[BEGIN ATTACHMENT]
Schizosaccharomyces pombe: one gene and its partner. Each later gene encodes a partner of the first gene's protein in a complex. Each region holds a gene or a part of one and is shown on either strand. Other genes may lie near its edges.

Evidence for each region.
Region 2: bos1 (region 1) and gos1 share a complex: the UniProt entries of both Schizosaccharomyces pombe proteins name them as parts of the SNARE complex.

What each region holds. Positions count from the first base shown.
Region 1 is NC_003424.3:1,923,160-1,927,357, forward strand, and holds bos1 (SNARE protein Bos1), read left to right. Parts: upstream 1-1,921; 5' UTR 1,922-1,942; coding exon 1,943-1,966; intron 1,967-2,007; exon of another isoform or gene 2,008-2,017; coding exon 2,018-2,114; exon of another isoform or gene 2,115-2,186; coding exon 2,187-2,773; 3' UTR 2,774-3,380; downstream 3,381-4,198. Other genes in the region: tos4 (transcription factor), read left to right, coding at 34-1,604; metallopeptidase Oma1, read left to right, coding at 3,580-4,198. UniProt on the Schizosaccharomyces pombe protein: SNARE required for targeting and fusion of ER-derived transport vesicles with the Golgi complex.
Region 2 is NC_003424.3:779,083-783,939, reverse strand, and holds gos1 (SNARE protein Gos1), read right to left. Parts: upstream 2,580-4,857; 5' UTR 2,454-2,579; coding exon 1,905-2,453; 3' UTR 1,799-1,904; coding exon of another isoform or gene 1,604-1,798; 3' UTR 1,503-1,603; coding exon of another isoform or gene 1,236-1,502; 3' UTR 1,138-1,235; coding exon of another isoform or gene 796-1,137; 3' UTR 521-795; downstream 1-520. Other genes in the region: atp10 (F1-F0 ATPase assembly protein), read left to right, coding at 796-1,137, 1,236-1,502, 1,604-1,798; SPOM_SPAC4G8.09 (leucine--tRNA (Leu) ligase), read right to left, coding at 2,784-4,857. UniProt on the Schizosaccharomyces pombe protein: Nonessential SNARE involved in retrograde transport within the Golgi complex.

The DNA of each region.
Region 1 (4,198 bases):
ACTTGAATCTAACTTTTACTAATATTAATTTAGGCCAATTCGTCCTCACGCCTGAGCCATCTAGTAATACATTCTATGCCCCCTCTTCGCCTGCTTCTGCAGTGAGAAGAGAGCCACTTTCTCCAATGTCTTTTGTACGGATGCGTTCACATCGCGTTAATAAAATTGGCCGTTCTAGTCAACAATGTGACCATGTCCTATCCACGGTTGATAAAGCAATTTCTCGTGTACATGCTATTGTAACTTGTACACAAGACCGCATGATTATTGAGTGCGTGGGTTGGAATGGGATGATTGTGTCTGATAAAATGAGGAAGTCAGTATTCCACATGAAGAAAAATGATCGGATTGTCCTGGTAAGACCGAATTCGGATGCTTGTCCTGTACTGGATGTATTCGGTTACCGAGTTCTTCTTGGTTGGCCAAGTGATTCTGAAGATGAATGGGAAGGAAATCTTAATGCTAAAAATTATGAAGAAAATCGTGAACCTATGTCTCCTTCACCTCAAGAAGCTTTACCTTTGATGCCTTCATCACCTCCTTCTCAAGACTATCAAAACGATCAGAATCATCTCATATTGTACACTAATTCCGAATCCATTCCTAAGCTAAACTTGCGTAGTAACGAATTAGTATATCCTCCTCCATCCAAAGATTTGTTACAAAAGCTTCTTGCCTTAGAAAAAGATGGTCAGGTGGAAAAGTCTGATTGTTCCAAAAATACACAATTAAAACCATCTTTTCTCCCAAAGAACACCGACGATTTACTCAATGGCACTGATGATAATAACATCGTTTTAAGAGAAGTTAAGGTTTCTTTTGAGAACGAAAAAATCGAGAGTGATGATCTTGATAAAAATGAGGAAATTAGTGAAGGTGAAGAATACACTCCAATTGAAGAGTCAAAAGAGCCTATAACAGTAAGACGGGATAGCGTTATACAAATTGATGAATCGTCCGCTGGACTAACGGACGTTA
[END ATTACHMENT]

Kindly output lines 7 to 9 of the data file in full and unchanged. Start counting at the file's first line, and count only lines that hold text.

The DNA of each region.
Region 1 (4,198 bases):
ACTTGAATCTAACTTTTACTAATATTAATTTAGGCCAATTCGTCCTCACGCCTGAGCCATCTAGTAATACATTCTATGCCCCCTCTTCGCCTGCTTCTGCAGTGAGAAGAGAGCCACTTTCTCCAATGTCTTTTGTACGGATGCGTTCACATCGCGTTAATAAAATTGGCCGTTCTAGTCAACAATGTGACCATGTCCTATCCACGGTTGATAAAGCAATTTCTCGTGTACATGCTATTGTAACTTGTACACAAGACCGCATGATTATTGAGTGCGTGGGTTGGAATGGGATGATTGTGTCTGATAAAATGAGGAAGTCAGTATTCCACATGAAGAAAAATGATCGGATTGTCCTGGTAAGACCGAATTCGGATGCTTGTCCTGTACTGGATGTATTCGGTTACCGAGTTCTTCTTGGTTGGCCAAGTGATTCTGAAGATGAATGGGAAGGAAATCTTAATGCTAAAAATTATGAAGAAAATCGTGAACCTATGTCTCCTTCACCTCAAGAAGCTTTACCTTTGATGCCTTCATCACCTCCTTCTCAAGACTATCAAAACGATCAGAATCATCTCATATTGTACACTAATTCCGAATCCATTCCTAAGCTAAACTTGCGTAGTAACGAATTAGTATATCCTCCTCCATCCAAAGATTTGTTACAAAAGCTTCTTGCCTTAGAAAAAGATGGTCAGGTGGAAAAGTCTGATTGTTCCAAAAATACACAATTAAAACCATCTTTTCTCCCAAAGAACACCGACGATTTACTCAATGGCACTGATGATAATAACATCGTTTTAAGAGAAGTTAAGGTTTCTTTTGAGAACGAAAAAATCGAGAGTGATGATCTTGATAAAAATGAGGAAATTAGTGAAGGTGAAGAATACACTCCAATTGAAGAGTCAAAAGAGCCTATAACAGTAAGACGGGATAGCGTTATACAAATTGATGAATCGTCCGCTGGACTAACGGACGTTA